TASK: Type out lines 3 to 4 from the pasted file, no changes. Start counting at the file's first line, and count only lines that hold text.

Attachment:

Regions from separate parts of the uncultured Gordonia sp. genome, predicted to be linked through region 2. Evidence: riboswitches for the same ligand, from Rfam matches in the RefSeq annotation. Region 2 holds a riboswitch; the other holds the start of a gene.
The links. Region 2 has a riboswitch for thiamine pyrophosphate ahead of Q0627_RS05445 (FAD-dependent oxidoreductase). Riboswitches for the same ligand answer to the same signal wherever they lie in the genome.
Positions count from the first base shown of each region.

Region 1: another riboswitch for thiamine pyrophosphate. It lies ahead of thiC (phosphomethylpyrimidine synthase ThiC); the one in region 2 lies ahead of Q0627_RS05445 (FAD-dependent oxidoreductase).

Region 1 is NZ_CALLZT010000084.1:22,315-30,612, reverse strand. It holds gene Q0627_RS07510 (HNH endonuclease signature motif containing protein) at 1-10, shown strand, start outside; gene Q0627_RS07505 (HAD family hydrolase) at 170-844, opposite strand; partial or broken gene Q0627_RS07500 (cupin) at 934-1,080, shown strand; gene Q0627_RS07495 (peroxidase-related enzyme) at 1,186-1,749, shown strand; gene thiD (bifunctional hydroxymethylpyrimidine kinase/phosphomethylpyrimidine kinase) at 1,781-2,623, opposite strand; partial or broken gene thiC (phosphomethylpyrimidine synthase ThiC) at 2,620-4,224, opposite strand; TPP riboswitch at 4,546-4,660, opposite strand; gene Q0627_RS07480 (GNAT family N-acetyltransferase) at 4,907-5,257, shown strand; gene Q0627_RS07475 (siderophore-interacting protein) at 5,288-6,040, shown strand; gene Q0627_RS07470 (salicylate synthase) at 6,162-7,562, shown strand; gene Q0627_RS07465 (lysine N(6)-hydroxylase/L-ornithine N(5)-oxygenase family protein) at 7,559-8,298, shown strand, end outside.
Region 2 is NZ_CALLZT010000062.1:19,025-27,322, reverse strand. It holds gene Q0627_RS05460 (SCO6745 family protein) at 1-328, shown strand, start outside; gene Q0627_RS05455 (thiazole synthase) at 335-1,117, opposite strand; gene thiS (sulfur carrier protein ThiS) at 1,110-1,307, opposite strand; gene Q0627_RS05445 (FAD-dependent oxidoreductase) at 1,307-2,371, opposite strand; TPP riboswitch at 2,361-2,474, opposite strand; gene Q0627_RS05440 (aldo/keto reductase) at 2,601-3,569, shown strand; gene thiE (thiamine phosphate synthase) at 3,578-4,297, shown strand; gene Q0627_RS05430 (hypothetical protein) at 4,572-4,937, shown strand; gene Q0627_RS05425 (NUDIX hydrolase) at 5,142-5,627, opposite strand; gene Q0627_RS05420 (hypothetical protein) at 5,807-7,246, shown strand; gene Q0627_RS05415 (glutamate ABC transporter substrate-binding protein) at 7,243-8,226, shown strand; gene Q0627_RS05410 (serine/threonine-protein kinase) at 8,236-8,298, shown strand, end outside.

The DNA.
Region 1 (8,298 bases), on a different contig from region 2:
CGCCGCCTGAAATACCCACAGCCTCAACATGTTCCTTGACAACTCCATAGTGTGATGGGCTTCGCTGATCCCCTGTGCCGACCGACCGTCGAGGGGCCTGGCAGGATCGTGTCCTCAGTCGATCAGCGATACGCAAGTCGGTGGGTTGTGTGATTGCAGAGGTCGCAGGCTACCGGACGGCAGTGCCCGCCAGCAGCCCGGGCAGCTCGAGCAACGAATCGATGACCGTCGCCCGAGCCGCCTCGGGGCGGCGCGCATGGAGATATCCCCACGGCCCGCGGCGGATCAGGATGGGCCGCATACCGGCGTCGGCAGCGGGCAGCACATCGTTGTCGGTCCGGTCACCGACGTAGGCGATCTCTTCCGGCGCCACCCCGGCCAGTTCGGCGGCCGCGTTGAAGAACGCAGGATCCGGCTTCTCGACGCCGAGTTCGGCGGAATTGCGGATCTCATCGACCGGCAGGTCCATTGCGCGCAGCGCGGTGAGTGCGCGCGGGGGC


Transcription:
Positions count from the first base shown of each region.

Region 1: another riboswitch for thiamine pyrophosphate. It lies ahead of thiC (phosphomethylpyrimidine synthase ThiC); the one in region 2 lies ahead of Q0627_RS05445 (FAD-dependent oxidoreductase).